The following handler creates a nonrepeating random list of
n numbers (Refer to Chapter 8 for details on the
random() function.) The trick is to place the numbers 1 through
n into random locations throughout the list as it is built.
Example 6-23. Creating a List of Random Numbers
on randomNumberList n -- Initialize an empty list set myList = [ ] -- Create a list with the requested number of elements repeat with x = 1 to n -- Insert the next number in a random place in the list addAt (myList, random(x), x) end repeat return myList end randomNumberList put randomNumberList (10) -- [8, 10, 7, 5, 1, 3, 9, 4, 2, 6]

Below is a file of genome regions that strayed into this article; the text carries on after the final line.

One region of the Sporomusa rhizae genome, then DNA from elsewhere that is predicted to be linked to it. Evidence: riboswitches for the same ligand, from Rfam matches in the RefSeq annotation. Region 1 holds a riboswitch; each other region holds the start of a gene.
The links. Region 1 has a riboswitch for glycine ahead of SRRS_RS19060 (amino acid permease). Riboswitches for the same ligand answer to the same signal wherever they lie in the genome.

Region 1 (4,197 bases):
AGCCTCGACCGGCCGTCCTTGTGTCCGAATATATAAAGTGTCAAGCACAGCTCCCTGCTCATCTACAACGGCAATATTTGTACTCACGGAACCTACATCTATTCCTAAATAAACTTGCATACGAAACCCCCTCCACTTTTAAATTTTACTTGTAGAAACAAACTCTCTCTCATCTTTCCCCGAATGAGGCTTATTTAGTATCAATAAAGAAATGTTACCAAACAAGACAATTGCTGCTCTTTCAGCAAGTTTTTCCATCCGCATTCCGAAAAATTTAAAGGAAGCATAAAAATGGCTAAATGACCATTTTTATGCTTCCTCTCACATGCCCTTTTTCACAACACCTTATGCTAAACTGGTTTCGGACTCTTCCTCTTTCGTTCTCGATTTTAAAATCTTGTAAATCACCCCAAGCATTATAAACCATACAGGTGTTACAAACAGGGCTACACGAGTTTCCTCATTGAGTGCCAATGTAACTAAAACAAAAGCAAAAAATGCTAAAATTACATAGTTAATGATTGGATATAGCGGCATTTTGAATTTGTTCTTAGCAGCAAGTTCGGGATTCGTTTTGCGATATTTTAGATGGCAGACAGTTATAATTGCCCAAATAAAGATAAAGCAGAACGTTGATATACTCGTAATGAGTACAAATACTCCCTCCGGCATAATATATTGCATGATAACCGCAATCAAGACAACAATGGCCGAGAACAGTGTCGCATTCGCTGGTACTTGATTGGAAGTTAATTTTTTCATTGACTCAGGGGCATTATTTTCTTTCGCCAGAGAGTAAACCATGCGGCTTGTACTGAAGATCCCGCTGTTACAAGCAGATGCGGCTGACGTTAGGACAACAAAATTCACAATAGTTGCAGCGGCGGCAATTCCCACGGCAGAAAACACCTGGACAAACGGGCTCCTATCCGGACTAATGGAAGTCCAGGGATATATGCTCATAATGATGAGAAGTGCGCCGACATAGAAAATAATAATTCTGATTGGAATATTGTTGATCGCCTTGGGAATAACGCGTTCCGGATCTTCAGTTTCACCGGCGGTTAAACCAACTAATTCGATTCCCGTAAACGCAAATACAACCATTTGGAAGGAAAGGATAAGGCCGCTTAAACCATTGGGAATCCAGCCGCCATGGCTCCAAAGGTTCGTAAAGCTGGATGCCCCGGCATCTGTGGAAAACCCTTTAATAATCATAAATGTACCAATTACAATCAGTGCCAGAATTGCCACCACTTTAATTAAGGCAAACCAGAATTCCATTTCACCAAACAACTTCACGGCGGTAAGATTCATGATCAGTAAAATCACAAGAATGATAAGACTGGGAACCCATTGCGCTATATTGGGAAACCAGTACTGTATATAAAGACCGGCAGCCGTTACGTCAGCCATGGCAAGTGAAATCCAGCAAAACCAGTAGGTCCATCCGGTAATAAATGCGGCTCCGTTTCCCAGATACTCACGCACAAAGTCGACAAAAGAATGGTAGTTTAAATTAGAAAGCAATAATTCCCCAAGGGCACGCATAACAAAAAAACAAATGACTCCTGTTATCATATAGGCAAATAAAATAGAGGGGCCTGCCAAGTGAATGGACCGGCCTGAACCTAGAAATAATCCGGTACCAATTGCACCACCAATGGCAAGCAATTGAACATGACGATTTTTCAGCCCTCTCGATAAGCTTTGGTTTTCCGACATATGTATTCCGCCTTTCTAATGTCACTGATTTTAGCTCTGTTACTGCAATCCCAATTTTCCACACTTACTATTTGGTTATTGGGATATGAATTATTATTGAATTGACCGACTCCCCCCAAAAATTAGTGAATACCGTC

The following incorrect routine (which you’ll often see used) will likely result in some numbers being repeated in the list. It incorrectly adds random numbers that may already exist in the list because the
random() function may generate the same number multiple times. See "How Random Is Random?" in Chapter 8 for details.
Example 6-24. Incorrect (Nonrandom) List Creation
on incorrectRandom n -- Initialize an empty list set myList = [ ] -- Create a list with the requested number of elements repeat with x = 1 to n -- Add a random number to the list add (myList, random(n)) end repeat return myList end incorrectRandom put incorrectRandom (10) -- [9, 1, 6, 4, 4, 10, 2, 3, 9, 4]
This handler returns a randomized version of any linear list or property list, leaving the original list intact. Note that this randomizes an existing list, which differs from creating ...